Passed/Failed: An education in the life of Gary Lineker, Match of the Day presenter and former footballer

'I remember thinking the 11-plus was easy'

Gary Lineker, 49, is England's highest scorer in World Cup finals and regarded as one of our best-ever strikers. He has played for Leicester City, Everton, Barcelona and Tottenham. He will present Sport Relief on BBC1 on 19 March. He is a patron of the charity CLIC Sargent and has just launched its "Kick for Children with Cancer" annual appeal aimed at schools and youth football clubs (www.clic sargent. /football).

Our headmaster at Caldecote Juniors was pretty fierce. He was German, straight out of the Gestapo. I remember being caned a couple of times – and one of those times I was entirely innocent. The other time? Cheekiness. There were some good teachers at Caldecote Juniors and I enjoyed lessons. I was always happy in English – I write all my own scripts – as well as mathematics, particularly mental arithmetic. (Algebra I found more difficult: less logical.) Caldecote Juniors was where I started playing football and I had a degree of success. When I was nine or 10 I got into the under-eleven side.

I passed the 11-plus, thinking, "That exam was really easy." I remember one question: "Which is the tallest tree?" There was a picture of three trees which appeared to be of the same height – except that one was in a dip in the ground and was obviously twice the height of the others. I thought, "How can anyone fail to get that?"

The issue now was that I would have to go to a rugby-playing school, as our house in Leicestershire was in its catchment area, but if I lived in the city of Leicester I would have a choice of four schools – and only two of them were rugby schools. I had scored a lot of goals (three or four a game) and clearly showed promise at football, because my parents moved to a house in the city. For six months before that I lived with my grandmother in Leicester.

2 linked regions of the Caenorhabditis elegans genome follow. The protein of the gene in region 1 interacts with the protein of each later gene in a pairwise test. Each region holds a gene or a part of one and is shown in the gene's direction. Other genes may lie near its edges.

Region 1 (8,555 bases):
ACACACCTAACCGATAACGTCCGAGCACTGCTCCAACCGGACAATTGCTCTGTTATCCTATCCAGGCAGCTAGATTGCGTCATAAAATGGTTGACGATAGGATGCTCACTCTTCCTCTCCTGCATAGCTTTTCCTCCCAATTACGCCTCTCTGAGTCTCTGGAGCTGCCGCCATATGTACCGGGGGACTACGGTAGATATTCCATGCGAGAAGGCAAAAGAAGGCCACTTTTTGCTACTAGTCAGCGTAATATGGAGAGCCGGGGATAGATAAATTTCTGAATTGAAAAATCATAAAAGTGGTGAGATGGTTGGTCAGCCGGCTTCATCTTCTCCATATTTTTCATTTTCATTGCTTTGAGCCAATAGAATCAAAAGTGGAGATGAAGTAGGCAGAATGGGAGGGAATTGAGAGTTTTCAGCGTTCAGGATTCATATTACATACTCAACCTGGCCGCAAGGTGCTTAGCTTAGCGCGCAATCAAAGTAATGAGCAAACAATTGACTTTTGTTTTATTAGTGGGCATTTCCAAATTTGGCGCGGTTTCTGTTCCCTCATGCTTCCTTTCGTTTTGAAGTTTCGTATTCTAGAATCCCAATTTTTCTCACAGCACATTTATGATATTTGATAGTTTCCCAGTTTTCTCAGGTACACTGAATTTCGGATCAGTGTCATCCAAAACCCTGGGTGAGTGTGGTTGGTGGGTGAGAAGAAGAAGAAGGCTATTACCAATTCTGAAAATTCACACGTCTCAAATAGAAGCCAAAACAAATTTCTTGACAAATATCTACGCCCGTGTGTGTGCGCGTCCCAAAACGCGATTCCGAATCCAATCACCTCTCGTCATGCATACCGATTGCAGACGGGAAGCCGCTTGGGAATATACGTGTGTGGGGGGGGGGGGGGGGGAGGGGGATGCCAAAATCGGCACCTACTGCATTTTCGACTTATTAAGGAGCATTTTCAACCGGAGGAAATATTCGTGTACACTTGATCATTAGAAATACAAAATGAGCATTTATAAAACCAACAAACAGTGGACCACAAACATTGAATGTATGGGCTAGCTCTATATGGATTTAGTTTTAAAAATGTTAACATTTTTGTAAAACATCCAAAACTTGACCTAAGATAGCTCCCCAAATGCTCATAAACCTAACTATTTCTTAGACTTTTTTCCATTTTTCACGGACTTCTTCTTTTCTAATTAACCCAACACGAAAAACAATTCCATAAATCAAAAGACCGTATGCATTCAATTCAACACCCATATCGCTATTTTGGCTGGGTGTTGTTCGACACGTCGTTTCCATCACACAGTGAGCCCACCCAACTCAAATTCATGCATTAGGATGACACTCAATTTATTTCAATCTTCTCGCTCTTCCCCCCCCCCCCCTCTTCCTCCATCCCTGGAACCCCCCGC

I wasn't a great lover of school but City of Leicester Boys was a good school and a good sporting school. There were some good teachers and I got on with the teachers in the subjects I preferred, such as English and maths. I got an A in maths and in one of the English O-levels and probably a B in geography. I was always fairly hopeless at science and got a couple of Ds. I used to enjoy history and then we had a teacher who seemed hell-bent on converting us to communism; I got Ungraded for history.

If I'd known how difficult it was to be a footballer, I'd have worked harder at school. I did okay, but my mind was elsewhere. My last report said something along the lines of:"He concentrates far too much on football. He'll never make a living at that." These were wise words in many ways; a huge percentage of boys don't make a living at it.

When you do well at one sport, you tend to do well at other sports. I was in both the football and cricket teams and got a lot of goals and runs. I was captain of the Leicestershire Schools cricket team from 11 to 16 and thought at the time I would probably have more chance afterwards in cricket than football.

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